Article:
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Freiwirtschaft (German for "free economy") is an economic idea founded by Silvio Gesell in 1916. He called it Natürliche Wirtschaftsordnung (natural economic order). In 1932, a group of Swiss businessmen used his ideas to found the WIR Bank (WIR).


Freiwirtschaft consists of three central aspects, usually summed up as the Three Fs:

  • Freigeld (free money)
    • All money is issued for a limited period by constant value (neither inflation, nor deflation).
    • Long-term saving requires investment in bonds or stocks.
  • Freiland (free land)
    • All land is commonly owned or else the property of public institutions and can only be rented from the community or from government, respectively, not purchased (see also Georgism).
  • Freihandel (free trade)
    • Unrestrained free trade supported by an international currency union as paper standard to maintain stable exchange rates and abolition of the gold standard in foreign trade.[1]


The basic economic ideas of Freiwirtschaft were published in 1890 by the Hungarian-Austrian economist Theodor Hertzka in his novel Freiland - ein soziales Zukunftsbild[2] (Freeland - A Social Anticipation).[3]

Flaws of the monetary system[edit]

Freiwirtschaft claims that current monetary systems are flawed. In mainstream economics, prices convey information. For example, dropping prices on a product mean that there is less demand or more supply of that product. This leads to a buyer's buying more, or a seller's/producer's starting to sell/produce something else, thereby reducing the supply of that product. As a reaction, assuming constant desirability, the price of the product rises again. So, the price, together with the market participants, builds up a feedback loop around a stable, "ideal" price. At this stable price, the market is ideal, no one pays too much or earns too little, and there are no tendencies from either party to change that price. The "wobbling" around that ideal price is called self-stabilizing.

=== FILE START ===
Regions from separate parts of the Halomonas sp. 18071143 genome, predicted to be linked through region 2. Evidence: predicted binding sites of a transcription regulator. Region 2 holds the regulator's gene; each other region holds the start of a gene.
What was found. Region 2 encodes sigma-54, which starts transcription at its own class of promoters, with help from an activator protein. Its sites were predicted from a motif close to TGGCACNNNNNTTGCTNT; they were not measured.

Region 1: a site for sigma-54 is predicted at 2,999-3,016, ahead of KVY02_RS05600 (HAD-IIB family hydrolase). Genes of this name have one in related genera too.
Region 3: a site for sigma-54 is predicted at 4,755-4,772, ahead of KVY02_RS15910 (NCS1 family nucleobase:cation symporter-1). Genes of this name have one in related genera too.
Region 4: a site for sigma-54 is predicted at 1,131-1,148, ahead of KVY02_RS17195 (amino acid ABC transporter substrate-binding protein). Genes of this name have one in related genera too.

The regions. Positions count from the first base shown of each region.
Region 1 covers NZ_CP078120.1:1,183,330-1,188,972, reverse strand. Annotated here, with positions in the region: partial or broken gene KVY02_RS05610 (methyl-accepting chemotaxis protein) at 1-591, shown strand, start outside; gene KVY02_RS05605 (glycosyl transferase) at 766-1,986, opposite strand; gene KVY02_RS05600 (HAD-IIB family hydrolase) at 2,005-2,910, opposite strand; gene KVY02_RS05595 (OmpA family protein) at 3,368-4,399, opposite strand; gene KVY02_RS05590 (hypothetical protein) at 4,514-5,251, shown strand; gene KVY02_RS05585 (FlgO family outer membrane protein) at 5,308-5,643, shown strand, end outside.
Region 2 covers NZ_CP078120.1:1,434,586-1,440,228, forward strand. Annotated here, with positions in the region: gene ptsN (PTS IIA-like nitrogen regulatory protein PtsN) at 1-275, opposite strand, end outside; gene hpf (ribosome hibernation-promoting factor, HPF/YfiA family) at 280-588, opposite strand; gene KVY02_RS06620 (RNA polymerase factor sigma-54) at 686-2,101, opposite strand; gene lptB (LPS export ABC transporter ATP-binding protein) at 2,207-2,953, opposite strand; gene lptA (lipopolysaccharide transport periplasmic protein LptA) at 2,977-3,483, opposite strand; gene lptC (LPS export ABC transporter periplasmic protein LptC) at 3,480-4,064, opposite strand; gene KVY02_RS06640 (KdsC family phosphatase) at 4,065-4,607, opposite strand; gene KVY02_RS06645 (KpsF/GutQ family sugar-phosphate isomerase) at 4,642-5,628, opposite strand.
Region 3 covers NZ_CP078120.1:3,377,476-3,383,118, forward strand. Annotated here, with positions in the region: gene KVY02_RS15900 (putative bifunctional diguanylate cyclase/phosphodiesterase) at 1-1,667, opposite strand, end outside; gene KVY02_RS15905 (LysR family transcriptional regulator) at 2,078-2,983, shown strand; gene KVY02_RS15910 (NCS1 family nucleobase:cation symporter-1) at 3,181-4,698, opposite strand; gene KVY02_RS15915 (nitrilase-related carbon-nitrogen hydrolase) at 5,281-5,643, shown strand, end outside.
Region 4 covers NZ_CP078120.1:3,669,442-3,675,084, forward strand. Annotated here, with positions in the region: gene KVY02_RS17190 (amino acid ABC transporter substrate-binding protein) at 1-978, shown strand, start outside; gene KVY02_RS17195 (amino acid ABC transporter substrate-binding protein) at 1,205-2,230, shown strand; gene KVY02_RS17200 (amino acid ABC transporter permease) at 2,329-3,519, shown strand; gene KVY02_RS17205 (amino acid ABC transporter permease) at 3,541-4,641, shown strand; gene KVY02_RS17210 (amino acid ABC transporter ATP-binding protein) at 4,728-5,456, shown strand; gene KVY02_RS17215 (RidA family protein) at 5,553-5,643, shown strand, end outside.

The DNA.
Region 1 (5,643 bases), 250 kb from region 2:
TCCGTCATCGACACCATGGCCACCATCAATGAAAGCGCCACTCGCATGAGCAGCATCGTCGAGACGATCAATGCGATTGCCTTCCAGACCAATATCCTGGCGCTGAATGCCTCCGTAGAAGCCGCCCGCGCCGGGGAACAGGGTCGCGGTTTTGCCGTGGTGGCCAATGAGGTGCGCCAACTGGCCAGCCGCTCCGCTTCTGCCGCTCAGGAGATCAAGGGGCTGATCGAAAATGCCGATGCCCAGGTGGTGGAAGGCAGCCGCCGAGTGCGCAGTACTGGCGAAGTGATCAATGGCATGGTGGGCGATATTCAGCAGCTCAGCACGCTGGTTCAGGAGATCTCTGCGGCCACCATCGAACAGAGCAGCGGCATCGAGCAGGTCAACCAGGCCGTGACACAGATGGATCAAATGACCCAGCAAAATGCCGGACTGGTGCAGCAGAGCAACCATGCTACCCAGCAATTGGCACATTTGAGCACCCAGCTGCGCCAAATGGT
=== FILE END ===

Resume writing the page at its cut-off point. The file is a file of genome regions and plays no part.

The key error of the current system, according to Gesell, is the ill-transported information in the price. Money is nothing but a claim for goods and services, usable in the economies that accept money in exchange for the former. In a weak economy, money is worth less in goods. But instead of an inflation, the result is a deflation as described above, and less money can now buy the same goods. This feedback loop is self-destabilizing, according to the Freiwirtschaft theory.[4]


  1. ^ "4.6-3. International Trade: Stabilisation of the International Exchanges. The International Valuta Association". Retrieved 2023-05-18.
  2. ^ Theodor Hertzka: Freiland - ein soziales Zukunftsbild, Leipzig 1890 – Summary on the website of the Otto-Lilienthal-Museum.
  3. ^ Theodor Hertzka: Freeland - A Social Anticipation, St. Loyes, Bedford, June, 1891. Book online at Project Gutenberg.
  4. ^ Norbert Rost: Eine experimentelle Überprüfung der Aussagen der Freiwirtschaftslehre (An experimental check of the statements of the Freiwirtschaft) (diploma thesis, Dresden, 2003), p. 25ff.


  • Helmut Creutz, The Money Syndrome – Towards a Market Economy Free from Crises, Upfront Publishing 2010.
  • Günter Bartsch, Die NWO-Bewegung Silvio Gesells – Geschichtlicher Grundriß 1891-1992/93. Gauke, Lütjenburg 1994.
  • Knulp Goeke, Die verteilungspolitische Problematik der Freiwirtschaftslehre. Cologne 1961.
  • Johannes Heinrichs, Sprung aus dem Teufelskreis. Sozialethische Wirtschaftstheorie Vol. I, Munich 2005.
  • Hans-Joachim Werner, Geschichte der Freiwirtschaftsbewegung. 100 Jahre Kampf für eine Marktwirtschaft ohne Kapitalismus. Waxmann, Münster 1990.

External links[edit]